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Finding your sweet spot: How to be happier and more productive – by doing less

When asked how we are doing, most of us will answer with "busy." We say it with a mixture of pride and exhaustion. Always doing more has become the toxic default position of our culture. Christine Carter wants to show us how to be happier and even more productive by doing less. There are countless gurus hawking road maps to happiness these days, but Carter's new book is based on five years of turning her life around. She's no longer a harried, stressed-out perfectionist. Her book is filled with practical advice based on a wide array of research on how to get to your "sweet spot."

In sports, the "sweet spot" is that ideal place where power and ease meet. Overexertion throws you out of it, but when you hit that groove, everything flows. Carter, a sociologist and happiness expert at the University of California, Berkeley's Greater Good Science Center, wants to show us how to how to apply that concept to everyday life in her new book, The Sweet Spot: How to Find Your Groove at Home and Work. The Globe's Dave McGinn spoke to Carter about how to get more out of life by doing less.

Is it difficult to convince people that there is such a thing as the "sweet spot?"

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Culturally, our greatest lie is that busyness is a sign of productivity. Busyness in our culture is a sign of success and significance. It's seen as a mark of character. So what happens then, is that when we see busyness as success the opposite also becomes true. We see stillness as a lack of character, the absence of productivity or success. And it makes us really anxious.

How do people with not only busy jobs but also kids to look after begin to find their own sweet spot? What's a good starting point for them?

To accept that more is not necessarily better. More time with your kids is not necessarily better. You're not going to be better at your job if you're working more, necessarily. Then identify the minimum effective dose of any given activity in your children's lives or your life at home or work.

What is the minimum effective dose and how do you apply it in your life?

The minimum effective dose is of course the amount of medication a doctor will give. They always want to give the least amount that will still be effective. I had to do this in every area of my life. How many times a week did I really have to blog? What was the minimum number of times that I could blog and it would still be effective? How little could I exercise and still gain noticeable benefits? We don't have to give up entire categories of things. We just have to give up the idea that more is better.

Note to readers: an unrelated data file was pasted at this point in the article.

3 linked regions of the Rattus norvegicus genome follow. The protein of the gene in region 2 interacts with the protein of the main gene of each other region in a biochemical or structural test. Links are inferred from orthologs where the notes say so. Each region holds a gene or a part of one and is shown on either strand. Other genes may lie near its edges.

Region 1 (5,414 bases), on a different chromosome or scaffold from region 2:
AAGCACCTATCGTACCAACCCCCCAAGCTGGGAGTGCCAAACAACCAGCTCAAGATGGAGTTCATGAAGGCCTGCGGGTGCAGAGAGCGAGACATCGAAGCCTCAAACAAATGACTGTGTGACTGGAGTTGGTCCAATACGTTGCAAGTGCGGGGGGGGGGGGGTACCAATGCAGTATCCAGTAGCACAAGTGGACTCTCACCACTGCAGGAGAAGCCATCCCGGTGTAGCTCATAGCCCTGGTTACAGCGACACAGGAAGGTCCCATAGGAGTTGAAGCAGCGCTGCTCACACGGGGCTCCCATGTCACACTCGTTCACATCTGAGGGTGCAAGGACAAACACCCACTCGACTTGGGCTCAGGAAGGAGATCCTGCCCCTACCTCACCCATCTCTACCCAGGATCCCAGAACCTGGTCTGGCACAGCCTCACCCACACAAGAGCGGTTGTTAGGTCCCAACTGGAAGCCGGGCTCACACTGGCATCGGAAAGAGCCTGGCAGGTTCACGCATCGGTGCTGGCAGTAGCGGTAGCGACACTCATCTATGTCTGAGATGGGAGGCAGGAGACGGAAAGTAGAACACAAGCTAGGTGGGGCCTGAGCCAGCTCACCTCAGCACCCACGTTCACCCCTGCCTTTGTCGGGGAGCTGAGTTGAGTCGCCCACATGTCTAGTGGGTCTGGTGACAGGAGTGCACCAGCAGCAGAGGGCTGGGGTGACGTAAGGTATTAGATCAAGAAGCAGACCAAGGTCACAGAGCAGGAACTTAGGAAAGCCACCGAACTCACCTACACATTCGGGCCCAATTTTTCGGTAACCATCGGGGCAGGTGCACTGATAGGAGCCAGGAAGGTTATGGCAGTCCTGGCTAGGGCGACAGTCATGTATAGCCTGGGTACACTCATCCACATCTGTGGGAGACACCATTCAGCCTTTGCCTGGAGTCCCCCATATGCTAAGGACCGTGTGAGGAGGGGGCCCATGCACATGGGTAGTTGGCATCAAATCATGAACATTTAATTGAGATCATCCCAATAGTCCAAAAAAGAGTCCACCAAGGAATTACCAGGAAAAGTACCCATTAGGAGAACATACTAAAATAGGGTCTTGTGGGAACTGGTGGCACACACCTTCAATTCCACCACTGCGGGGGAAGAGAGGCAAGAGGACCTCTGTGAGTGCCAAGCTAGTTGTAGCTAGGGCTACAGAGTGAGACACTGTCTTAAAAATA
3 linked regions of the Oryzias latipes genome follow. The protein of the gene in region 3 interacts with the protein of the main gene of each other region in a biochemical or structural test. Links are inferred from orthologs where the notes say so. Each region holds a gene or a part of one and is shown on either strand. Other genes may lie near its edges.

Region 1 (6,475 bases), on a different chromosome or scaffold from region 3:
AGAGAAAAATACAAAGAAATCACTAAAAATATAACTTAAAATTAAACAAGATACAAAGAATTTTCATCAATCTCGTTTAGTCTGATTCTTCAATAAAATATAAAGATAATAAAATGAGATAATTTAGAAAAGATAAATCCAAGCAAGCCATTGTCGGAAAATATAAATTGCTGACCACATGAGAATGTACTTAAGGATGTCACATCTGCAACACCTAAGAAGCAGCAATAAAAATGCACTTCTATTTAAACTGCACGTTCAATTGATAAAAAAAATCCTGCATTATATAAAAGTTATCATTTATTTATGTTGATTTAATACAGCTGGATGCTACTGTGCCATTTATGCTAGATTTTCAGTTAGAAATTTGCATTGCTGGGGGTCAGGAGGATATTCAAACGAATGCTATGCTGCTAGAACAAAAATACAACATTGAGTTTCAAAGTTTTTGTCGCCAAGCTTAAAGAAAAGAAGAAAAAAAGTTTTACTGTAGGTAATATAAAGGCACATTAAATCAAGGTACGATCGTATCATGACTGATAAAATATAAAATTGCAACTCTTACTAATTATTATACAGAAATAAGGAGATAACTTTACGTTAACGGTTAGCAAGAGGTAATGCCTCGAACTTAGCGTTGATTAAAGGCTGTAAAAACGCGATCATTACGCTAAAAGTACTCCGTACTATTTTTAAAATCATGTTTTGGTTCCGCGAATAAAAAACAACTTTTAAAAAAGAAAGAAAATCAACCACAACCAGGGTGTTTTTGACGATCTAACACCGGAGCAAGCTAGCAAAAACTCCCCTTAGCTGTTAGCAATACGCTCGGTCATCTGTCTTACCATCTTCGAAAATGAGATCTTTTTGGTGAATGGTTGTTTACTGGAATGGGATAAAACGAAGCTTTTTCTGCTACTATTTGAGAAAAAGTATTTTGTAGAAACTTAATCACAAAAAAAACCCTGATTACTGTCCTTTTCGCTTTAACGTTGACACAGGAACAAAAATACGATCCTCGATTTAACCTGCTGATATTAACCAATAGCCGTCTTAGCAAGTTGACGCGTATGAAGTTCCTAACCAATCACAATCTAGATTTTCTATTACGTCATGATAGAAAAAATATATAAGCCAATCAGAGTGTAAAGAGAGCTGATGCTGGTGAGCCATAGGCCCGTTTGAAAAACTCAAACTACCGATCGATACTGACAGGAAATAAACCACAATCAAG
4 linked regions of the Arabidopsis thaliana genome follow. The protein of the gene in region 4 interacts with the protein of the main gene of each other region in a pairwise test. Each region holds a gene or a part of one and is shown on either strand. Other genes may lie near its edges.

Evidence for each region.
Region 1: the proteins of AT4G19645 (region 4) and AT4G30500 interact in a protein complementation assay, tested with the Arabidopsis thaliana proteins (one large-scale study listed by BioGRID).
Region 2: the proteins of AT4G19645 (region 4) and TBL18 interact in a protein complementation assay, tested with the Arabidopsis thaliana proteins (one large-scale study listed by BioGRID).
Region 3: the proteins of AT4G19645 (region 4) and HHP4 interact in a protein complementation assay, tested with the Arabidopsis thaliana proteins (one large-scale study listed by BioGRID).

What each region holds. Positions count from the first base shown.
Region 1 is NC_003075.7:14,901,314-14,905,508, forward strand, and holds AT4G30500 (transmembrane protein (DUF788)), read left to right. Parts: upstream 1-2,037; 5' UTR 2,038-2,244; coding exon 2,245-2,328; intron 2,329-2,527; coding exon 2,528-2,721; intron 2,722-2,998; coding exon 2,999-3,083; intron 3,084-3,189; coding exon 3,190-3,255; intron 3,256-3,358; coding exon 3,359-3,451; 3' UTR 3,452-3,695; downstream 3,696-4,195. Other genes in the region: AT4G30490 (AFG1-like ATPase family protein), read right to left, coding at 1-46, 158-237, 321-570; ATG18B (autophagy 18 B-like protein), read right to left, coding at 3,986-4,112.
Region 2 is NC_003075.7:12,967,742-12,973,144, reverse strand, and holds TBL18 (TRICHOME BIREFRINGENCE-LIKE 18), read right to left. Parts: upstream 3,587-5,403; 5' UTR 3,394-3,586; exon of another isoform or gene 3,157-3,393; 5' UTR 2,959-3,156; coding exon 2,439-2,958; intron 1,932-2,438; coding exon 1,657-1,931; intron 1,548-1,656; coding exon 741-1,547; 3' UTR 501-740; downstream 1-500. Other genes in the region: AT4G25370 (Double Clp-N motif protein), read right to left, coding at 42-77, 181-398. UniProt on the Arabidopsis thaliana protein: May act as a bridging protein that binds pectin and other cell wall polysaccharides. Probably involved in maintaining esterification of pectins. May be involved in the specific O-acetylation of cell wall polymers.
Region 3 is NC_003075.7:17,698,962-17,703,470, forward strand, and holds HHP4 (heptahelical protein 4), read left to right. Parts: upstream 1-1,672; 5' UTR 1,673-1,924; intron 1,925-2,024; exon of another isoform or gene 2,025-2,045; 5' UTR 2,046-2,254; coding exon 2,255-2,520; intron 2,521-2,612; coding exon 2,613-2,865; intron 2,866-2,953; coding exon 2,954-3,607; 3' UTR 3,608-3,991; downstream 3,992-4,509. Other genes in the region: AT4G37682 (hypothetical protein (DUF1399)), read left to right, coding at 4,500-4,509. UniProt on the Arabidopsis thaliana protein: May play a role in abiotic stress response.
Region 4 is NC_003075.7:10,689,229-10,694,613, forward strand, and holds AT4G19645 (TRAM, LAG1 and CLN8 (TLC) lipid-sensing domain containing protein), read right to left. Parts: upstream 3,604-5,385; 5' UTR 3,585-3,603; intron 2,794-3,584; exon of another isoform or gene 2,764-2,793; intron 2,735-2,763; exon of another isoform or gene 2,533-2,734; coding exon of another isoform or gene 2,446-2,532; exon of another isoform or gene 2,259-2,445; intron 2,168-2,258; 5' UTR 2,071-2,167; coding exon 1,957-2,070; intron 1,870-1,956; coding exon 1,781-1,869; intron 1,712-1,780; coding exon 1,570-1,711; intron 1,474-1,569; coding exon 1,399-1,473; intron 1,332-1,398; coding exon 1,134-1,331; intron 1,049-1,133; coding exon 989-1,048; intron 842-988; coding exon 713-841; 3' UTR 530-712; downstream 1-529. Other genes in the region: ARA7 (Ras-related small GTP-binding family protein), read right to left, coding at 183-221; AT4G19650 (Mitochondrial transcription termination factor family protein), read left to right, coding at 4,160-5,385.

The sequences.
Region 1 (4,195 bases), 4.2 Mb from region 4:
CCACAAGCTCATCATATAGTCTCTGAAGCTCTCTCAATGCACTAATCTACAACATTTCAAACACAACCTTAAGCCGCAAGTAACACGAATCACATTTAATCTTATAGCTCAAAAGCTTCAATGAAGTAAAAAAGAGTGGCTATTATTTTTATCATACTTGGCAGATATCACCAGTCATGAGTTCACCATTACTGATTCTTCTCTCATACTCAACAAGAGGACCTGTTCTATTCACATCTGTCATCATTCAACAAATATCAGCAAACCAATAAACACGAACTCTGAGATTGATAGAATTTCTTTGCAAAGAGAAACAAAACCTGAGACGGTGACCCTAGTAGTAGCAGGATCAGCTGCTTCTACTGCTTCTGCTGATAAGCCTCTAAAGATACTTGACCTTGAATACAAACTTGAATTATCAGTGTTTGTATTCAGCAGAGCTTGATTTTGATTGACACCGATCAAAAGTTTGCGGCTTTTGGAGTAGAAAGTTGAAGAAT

How have you changed the way you spend time with your kids?

I used to multitask with them constantly. Now my kids do fewer activities. They're only allowed to do one after-school activity each semester. And when I'm with them, I'm only doing that [and not answering e-mail at the same time, for example]. And I also don't do things that stress me out. For example, I was relatively successful at setting them up in the kitchen to do their homework while I was cooking, but it was just too chaotic for me and too tense. I've eliminated all the things that are pretty much going to guarantee that I'm outside of my sweet spot.

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You argue that because of our biological rhythms we should take "recess" every 90 minutes or so to break from what we're doing and recharge. It sounds great, but how do you convince people to do that?

I find myself trying to convince people that they are choosing jet lag. You can do your next batch of work while jet lagged or you can start your work 15 minutes later and be on your normal time zone. From a physiological perspective it's a very accurate analogy.

What is "satisficing" in terms of making difficult decisions?

It's a workaround to having too much information coming at you all the time. Researchers classify people into "satisficers" and "maximizers." Maximizers are people who tend to look at all the information they can find before they make an actual decision. Satsificers are people who outline their criteria for success and then they stop looking at information related to it once they meet their criteria. Think about going on vacation. You could spend forever trying to decide when to go, trying to decide where to go, what type of activities to do, and so on. And plenty of research shows that if you do that, you will be less happy on your vacation and with your choices than if you satisfice. And not only will you waste a lot of time, you're essentially not as productive and not as successful. This is like the perfect example of how the sweet spot works.

This interview has been condensed and edited.

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About the Author

Dave McGinn writes about fitness trends for the Life section and also reports for Globe Arts. Prior to joining the Globe, he was a freelance journalist, covering topics from trying to eat Michael Phelps' diet to why the Joker is the best villain in comics history. He's working on improving his 10k time. More

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